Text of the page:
I don’t know if you caught this but it took me by surprise. China recently launched a piece of a future space station into orbit. Coming as it does on the heals of the end of our Space Shuttle program it kind of rocked me back on my heels a little.
As a child of the Sixties, I grew up with the Mercury Seven, Gemini Program, and the Apollo landing on the moon, all the while assured that the good old USA was always number one when it came to science and space.
It is well known that American kids in general are not being drawn into science based careers the way they used to, nor are their scores on science testing showing promising results. Maybe it is just me, and my way of seeing things, but it seems to me that kids today are more preoccupied with Facebook, Twitter, clothing, music, movies, cars and celebrities. All good stuff, mind you! I like all that, too! But somewhere along the way we seem to be failing to instill into them a love of science and an awareness of how cool science and technology can be.
Well, with school budgets being cut, and teacher layoffs, along with the accompanying larger class sizes, it is tough to find the time in school to accomplish this goal. And added emphasis on Reading and Math in order to meet mandatory testing only compounds the matter, doesn’t it?
But help is at hand!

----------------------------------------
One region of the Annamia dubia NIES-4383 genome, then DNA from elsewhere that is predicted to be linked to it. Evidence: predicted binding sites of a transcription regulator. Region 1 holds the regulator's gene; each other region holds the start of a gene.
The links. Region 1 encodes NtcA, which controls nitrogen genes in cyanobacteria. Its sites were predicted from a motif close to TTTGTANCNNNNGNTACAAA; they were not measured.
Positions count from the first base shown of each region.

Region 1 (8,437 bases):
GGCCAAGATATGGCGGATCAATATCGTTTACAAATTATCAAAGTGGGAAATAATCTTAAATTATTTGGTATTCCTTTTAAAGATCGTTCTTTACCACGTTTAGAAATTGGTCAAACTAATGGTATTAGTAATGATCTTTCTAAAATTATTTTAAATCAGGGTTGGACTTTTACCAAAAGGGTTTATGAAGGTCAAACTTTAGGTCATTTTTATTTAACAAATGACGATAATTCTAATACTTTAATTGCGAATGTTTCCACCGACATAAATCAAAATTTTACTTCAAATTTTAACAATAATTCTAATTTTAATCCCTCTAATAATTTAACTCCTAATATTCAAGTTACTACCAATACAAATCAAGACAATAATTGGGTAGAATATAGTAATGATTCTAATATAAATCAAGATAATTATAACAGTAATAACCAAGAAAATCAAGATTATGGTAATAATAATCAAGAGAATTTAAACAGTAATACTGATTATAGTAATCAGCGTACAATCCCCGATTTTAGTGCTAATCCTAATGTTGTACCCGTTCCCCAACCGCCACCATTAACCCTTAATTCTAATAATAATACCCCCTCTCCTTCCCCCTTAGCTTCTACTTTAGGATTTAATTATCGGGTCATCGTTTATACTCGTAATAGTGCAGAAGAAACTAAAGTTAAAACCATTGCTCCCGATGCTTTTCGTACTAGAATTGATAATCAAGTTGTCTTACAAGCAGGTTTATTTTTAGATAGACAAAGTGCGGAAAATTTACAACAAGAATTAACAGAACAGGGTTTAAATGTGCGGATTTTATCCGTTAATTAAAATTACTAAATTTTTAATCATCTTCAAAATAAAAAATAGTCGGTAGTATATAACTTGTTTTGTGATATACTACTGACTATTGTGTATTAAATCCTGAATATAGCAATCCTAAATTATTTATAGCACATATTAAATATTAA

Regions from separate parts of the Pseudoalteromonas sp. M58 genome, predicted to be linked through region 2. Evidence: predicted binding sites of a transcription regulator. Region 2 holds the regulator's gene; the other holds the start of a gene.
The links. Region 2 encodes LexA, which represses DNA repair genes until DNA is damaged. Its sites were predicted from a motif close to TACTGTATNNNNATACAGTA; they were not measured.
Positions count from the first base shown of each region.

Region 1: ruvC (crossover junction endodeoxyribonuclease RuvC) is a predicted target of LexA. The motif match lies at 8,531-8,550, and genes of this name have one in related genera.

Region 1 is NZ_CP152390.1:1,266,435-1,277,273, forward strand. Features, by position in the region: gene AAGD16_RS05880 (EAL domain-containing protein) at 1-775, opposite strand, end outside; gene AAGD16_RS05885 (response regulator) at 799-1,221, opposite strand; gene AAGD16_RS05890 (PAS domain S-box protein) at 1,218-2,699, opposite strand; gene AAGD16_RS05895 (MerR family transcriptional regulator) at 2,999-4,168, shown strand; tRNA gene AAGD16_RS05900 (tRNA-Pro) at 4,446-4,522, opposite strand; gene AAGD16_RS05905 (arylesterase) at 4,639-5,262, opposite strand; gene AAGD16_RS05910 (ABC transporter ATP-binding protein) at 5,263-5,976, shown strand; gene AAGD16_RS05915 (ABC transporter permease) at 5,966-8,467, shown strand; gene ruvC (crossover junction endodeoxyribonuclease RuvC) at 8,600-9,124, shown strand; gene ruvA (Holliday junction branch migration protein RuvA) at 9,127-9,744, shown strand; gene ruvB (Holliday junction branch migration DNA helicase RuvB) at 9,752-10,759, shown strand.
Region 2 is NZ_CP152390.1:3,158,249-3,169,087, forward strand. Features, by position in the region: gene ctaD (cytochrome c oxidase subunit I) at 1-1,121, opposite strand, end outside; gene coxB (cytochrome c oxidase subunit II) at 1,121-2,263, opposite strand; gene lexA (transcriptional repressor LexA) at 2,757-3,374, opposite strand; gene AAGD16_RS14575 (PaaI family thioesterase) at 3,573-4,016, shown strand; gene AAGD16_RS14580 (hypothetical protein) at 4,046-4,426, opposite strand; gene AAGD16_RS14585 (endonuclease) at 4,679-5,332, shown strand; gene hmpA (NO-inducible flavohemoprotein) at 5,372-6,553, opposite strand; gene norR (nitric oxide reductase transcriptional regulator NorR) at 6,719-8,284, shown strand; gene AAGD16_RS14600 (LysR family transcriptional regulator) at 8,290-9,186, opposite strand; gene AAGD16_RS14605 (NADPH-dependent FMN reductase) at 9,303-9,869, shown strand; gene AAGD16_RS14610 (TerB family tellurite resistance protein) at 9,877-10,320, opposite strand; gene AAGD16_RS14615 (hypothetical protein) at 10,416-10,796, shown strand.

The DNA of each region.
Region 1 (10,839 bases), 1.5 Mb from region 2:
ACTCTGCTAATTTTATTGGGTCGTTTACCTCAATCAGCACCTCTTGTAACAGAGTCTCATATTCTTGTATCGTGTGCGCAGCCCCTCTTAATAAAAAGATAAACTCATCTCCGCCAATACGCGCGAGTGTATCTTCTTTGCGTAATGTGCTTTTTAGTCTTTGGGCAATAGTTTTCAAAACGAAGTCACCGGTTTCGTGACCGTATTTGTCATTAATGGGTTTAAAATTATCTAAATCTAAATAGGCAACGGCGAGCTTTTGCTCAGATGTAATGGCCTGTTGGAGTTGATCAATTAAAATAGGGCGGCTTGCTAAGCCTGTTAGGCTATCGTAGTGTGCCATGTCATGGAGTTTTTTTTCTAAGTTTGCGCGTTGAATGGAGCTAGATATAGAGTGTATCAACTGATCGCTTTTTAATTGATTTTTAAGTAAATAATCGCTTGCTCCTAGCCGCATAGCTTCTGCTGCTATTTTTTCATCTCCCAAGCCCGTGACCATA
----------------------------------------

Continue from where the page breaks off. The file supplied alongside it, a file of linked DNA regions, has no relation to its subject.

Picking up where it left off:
A good science assembly takes very little time out of the school day but accomplishes so much!
Since we started with space exploration, let us take Sky Dome Planetarium as an example. This portable planetarium sets up in a school for a day. But for each student we are looking at less than an hour of time. However, in that hour what they see and learn and experience is beyond words. A journey into the stars, and not the kind found in movies or in Hollywood. Sky Dome takes students from a darkened room on a journey of discovery leading throughout the universe. The technology allows amazing views of the heavens and propels the students in far flung galaxies and universes in a manner simply impossible to duplicate in a regular school. Even the old Star Lab portable planetariums some districts bought years ago are simply no match for the power of a $40,000 digital star projector and all the computer generated marvels it can produce. Science assemblies such as this make an impact on kids that they will remember for years, and which just may influence a student toward a career in science, or at the least, a new found interest and respect for science. Isn’t that what school is supposed to do?
In the next few weeks I plan to revisit this topic with examinations of other types of science assemblies and the indisputably powerful effect they can have on our kids.
Maybe, with luck and a few science assemblies, it won’t be just the Chinese in space!
Geoff Beauchamp is the Regional Manager of Mobile Ed Productions where "Education Through Entertainment" has been the guiding principal since 1979. Mobile Ed Productions produces and markets quality educational school assembly programs in the fields of science, history, writing, astronomy, natural science, mathematics, character issues and a variety of other curriculum based areas. In addition, Mr. Beauchamp is a professional actor with 30 years of experience in film, television and on stage. He created and still performs occasionally in Mobile Ed's THE LIVING LINCOLN.